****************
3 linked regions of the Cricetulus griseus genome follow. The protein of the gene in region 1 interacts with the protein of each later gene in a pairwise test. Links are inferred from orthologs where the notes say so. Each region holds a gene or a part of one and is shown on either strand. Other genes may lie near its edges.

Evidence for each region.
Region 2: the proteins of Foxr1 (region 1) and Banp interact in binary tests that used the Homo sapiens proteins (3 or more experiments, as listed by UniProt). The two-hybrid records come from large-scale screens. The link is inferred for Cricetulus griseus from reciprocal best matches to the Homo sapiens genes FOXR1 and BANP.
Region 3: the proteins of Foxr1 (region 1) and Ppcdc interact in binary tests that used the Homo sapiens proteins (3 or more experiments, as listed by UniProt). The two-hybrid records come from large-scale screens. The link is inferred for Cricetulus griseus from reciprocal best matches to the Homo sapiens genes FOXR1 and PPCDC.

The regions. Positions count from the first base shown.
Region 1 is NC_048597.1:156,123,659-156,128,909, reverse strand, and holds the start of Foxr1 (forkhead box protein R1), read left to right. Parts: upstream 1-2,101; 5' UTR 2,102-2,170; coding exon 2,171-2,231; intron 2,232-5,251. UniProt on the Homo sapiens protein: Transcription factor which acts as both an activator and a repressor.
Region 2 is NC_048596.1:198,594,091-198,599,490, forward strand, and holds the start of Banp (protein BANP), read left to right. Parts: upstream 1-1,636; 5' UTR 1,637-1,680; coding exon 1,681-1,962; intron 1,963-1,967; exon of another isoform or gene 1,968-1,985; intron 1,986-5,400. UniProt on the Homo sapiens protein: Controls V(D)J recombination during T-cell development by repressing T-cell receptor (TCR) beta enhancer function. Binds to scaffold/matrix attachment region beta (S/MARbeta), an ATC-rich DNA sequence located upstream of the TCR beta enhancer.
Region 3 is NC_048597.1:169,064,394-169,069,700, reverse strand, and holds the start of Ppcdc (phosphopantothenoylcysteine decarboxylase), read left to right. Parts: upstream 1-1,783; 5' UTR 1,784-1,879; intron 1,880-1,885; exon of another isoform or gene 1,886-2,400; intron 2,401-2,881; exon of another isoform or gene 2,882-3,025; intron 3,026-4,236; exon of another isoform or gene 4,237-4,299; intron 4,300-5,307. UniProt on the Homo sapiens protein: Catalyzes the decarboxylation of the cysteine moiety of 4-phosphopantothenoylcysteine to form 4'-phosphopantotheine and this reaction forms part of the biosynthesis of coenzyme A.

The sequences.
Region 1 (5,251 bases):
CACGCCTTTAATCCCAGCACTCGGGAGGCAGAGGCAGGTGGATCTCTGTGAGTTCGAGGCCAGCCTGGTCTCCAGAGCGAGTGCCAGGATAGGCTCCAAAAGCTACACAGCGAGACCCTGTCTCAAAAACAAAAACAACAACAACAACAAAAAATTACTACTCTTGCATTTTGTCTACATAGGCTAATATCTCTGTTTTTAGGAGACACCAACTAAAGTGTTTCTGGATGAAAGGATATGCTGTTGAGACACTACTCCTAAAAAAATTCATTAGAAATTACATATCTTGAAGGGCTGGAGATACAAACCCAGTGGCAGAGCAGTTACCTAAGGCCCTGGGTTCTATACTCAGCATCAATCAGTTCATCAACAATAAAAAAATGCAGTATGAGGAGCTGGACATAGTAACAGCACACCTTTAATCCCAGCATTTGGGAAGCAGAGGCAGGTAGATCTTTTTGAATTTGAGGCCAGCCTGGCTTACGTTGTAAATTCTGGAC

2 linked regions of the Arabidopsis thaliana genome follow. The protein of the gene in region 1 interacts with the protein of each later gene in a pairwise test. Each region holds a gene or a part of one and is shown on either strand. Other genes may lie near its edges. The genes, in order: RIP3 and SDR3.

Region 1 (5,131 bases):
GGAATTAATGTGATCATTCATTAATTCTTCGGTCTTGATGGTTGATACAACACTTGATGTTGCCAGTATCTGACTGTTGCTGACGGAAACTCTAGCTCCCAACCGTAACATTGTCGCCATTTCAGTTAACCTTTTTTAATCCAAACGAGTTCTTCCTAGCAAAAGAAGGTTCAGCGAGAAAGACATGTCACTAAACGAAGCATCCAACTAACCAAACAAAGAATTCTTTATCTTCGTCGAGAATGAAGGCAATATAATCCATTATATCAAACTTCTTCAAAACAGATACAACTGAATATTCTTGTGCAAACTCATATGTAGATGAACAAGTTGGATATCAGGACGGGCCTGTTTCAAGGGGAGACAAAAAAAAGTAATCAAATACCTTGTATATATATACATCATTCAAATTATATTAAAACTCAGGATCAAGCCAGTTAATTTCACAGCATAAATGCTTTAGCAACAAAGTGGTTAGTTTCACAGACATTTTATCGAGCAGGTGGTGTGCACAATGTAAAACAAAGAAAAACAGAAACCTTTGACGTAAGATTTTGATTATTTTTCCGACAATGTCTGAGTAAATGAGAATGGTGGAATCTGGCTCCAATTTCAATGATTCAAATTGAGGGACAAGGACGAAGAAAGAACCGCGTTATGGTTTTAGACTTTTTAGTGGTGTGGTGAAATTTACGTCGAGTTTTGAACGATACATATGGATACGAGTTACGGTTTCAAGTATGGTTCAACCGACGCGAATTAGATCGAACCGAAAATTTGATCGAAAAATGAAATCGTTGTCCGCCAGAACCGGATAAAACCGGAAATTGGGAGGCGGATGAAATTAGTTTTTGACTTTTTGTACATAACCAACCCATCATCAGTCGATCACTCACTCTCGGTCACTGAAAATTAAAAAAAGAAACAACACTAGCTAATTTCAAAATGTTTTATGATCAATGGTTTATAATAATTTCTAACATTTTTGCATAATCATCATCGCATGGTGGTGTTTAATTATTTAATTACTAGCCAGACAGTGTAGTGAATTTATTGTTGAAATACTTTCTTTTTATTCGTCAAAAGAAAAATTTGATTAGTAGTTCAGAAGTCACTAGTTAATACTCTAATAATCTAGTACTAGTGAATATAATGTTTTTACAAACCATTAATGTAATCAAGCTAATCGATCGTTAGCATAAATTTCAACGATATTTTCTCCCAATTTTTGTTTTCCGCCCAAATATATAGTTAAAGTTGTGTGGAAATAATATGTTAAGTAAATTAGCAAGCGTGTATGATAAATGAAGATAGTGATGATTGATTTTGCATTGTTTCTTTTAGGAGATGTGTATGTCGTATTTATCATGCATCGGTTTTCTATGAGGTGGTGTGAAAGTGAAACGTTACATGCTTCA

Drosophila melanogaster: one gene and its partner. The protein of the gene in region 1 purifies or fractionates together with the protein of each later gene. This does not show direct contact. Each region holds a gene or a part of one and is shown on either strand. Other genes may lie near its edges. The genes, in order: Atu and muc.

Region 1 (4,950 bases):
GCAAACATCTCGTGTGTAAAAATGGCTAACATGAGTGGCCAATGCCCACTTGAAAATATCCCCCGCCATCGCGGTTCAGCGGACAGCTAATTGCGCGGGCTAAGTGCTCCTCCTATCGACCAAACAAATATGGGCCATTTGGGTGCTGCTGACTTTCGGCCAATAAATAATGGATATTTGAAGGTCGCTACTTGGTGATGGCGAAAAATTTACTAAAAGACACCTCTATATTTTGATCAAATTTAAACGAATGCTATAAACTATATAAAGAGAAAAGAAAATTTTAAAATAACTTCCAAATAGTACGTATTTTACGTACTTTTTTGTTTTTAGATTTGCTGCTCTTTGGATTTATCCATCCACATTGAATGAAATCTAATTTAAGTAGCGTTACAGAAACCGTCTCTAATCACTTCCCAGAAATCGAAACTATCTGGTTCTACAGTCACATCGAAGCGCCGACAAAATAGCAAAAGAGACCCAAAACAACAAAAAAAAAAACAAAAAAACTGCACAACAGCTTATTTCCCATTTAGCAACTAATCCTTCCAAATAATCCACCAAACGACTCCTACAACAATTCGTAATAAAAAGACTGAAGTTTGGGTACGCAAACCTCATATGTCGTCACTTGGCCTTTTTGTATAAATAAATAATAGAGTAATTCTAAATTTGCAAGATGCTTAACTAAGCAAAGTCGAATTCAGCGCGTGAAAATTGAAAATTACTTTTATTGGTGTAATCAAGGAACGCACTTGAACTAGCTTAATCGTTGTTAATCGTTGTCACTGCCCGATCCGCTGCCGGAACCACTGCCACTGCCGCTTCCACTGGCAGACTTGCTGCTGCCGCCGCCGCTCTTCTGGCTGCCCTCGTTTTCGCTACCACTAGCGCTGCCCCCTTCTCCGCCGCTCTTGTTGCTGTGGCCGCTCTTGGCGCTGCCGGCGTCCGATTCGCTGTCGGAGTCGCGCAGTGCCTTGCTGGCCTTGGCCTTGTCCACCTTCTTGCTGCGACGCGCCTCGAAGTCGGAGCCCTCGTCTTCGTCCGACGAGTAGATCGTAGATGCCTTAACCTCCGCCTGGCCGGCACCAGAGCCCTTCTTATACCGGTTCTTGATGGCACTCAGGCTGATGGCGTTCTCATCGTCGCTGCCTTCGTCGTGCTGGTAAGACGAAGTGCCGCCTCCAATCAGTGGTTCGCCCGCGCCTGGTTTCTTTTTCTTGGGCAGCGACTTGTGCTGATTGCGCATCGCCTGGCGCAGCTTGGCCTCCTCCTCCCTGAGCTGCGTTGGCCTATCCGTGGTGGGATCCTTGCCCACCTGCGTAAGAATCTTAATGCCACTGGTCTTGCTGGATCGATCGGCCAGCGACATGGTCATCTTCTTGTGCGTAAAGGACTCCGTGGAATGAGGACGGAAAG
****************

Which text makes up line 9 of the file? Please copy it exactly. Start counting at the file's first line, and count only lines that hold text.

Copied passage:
The sequences.